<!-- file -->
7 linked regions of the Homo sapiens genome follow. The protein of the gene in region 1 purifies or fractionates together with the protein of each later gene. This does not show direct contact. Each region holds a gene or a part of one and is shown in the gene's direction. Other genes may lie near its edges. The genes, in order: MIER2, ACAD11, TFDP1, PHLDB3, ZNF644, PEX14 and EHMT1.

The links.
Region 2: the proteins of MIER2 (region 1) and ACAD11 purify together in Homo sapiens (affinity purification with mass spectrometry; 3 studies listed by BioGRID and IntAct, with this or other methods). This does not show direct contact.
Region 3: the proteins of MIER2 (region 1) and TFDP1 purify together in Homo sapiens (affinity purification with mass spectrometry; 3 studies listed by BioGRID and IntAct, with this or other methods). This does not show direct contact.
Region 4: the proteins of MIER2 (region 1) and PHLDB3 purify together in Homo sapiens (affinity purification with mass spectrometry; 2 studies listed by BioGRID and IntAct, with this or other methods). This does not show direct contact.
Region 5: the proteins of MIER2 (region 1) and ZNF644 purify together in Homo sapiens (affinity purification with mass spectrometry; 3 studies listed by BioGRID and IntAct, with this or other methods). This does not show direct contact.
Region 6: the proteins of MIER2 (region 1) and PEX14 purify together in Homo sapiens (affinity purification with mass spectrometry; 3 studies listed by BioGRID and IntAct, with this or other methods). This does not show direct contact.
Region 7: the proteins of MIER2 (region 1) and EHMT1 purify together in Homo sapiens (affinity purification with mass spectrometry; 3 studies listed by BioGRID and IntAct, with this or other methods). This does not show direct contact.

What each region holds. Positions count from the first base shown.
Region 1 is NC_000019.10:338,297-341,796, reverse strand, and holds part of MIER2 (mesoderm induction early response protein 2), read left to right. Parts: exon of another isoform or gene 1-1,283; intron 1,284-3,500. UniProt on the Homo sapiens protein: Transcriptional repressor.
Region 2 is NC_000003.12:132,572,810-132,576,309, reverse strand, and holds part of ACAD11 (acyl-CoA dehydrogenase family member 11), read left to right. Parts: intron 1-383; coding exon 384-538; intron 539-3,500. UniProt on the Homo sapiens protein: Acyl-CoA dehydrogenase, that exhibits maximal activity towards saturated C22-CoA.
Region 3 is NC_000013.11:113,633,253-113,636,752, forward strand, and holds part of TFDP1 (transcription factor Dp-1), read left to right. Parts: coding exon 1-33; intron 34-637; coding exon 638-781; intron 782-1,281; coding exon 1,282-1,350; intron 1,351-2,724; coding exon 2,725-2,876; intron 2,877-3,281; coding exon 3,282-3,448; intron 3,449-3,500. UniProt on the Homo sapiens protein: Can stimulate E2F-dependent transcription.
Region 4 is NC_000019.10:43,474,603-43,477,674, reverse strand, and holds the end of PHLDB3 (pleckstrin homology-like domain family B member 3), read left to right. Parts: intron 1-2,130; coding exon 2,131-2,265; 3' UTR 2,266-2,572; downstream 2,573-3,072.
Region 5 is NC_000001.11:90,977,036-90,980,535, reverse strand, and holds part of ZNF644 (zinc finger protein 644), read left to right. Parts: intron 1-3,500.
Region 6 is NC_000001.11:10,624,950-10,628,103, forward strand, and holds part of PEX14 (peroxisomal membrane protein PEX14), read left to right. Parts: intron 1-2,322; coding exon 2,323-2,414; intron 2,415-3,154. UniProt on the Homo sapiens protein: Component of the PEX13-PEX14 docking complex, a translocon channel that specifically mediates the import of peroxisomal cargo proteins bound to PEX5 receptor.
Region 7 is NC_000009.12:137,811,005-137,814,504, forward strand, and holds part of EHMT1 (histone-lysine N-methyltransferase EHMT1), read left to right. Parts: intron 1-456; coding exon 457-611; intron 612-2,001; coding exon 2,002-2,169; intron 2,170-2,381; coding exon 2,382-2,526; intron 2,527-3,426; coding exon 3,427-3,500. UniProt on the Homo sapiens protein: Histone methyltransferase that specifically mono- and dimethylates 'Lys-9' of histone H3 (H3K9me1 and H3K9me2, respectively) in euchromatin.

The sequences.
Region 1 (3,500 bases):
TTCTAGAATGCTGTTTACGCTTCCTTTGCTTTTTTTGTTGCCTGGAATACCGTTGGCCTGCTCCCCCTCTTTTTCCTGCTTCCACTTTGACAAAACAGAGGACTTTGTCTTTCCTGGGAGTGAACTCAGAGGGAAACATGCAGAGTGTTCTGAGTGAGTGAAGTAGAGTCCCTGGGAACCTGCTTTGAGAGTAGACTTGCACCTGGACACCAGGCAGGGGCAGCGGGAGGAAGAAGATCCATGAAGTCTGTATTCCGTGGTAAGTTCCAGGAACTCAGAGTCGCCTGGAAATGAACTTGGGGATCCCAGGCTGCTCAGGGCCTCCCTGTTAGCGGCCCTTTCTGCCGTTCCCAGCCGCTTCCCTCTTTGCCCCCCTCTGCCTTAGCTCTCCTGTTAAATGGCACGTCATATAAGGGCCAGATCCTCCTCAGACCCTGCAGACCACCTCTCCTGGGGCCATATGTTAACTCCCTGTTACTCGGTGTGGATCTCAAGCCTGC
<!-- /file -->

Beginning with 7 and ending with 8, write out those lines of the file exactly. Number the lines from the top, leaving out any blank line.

Region 6: the proteins of MIER2 (region 1) and PEX14 purify together in Homo sapiens (affinity purification with mass spectrometry; 3 studies listed by BioGRID and IntAct, with this or other methods). This does not show direct contact.
Region 7: the proteins of MIER2 (region 1) and EHMT1 purify together in Homo sapiens (affinity purification with mass spectrometry; 3 studies listed by BioGRID and IntAct, with this or other methods). This does not show direct contact.